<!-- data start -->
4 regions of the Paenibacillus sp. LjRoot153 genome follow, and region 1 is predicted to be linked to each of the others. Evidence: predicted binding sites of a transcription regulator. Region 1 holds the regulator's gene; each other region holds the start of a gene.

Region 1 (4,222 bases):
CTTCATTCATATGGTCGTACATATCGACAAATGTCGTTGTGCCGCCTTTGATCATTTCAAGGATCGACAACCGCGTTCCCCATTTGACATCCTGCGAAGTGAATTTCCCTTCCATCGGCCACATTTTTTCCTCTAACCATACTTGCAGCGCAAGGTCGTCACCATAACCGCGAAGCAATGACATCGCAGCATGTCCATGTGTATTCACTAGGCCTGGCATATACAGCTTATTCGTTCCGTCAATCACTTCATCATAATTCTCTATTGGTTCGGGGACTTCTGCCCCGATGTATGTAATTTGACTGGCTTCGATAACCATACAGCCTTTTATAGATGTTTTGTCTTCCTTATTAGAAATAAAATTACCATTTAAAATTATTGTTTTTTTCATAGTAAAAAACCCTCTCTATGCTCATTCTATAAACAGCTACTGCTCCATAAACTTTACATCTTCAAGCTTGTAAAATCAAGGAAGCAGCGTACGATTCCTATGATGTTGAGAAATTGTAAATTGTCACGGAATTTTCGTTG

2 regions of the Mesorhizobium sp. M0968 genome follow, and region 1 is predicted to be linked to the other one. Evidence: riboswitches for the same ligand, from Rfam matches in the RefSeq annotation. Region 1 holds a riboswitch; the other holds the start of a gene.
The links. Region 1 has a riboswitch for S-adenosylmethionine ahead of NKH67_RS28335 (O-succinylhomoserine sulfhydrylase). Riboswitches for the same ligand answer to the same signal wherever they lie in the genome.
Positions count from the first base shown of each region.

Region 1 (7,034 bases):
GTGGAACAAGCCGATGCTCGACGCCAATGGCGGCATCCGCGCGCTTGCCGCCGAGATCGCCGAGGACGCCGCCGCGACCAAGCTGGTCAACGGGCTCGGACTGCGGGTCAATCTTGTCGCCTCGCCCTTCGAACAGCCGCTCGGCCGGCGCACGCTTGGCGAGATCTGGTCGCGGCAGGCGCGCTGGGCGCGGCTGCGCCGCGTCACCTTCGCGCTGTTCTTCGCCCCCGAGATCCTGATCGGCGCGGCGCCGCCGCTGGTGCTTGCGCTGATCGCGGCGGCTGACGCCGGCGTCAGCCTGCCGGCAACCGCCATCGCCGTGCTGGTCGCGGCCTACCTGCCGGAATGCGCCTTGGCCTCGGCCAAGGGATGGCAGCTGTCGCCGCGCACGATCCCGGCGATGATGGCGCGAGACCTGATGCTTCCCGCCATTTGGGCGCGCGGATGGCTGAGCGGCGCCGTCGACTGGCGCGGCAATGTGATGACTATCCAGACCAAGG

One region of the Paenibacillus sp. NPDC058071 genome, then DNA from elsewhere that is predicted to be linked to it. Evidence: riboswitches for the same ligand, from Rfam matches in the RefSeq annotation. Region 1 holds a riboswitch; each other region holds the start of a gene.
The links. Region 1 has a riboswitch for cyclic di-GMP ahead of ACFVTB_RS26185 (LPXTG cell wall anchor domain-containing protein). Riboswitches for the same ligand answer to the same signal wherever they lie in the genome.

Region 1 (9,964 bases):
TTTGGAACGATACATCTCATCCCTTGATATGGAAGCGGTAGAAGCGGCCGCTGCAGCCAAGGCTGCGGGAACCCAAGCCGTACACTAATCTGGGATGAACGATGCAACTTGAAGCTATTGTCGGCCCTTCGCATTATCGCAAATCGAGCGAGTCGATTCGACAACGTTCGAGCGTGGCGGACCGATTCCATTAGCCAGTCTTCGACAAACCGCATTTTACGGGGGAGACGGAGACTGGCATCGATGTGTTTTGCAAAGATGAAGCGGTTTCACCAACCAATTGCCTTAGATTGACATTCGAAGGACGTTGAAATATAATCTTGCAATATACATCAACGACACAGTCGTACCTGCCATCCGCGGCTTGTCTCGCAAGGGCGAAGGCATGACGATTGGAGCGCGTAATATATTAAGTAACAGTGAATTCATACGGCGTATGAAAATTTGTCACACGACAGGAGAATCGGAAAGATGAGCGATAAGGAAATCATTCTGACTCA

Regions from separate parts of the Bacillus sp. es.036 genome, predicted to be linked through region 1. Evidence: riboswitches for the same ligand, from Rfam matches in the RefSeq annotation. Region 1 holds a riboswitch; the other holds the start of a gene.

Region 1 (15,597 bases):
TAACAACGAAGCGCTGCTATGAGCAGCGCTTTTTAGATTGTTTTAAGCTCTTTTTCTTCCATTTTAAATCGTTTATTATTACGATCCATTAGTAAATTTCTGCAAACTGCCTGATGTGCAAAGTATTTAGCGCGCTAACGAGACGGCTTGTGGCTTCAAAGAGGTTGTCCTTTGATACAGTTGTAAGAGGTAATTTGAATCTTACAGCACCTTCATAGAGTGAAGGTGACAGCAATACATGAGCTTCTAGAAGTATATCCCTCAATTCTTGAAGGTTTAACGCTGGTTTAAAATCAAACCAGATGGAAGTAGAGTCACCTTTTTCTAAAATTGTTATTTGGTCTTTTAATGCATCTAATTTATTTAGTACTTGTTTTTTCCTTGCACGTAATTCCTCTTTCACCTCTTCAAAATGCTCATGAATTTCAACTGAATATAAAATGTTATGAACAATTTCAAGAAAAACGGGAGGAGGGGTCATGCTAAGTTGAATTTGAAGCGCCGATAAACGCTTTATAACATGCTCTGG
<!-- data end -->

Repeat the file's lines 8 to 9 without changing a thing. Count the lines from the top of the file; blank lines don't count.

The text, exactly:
GTGGAACAAGCCGATGCTCGACGCCAATGGCGGCATCCGCGCGCTTGCCGCCGAGATCGCCGAGGACGCCGCCGCGACCAAGCTGGTCAACGGGCTCGGACTGCGGGTCAATCTTGTCGCCTCGCCCTTCGAACAGCCGCTCGGCCGGCGCACGCTTGGCGAGATCTGGTCGCGGCAGGCGCGCTGGGCGCGGCTGCGCCGCGTCACCTTCGCGCTGTTCTTCGCCCCCGAGATCCTGATCGGCGCGGCGCCGCCGCTGGTGCTTGCGCTGATCGCGGCGGCTGACGCCGGCGTCAGCCTGCCGGCAACCGCCATCGCCGTGCTGGTCGCGGCCTACCTGCCGGAATGCGCCTTGGCCTCGGCCAAGGGATGGCAGCTGTCGCCGCGCACGATCCCGGCGATGATGGCGCGAGACCTGATGCTTCCCGCCATTTGGGCGCGCGGATGGCTGAGCGGCGCCGTCGACTGGCGCGGCAATGTGATGACTATCCAGACCAAGG

One region of the Paenibacillus sp. NPDC058071 genome, then DNA from elsewhere that is predicted to be linked to it. Evidence: riboswitches for the same ligand, from Rfam matches in the RefSeq annotation. Region 1 holds a riboswitch; each other region holds the start of a gene.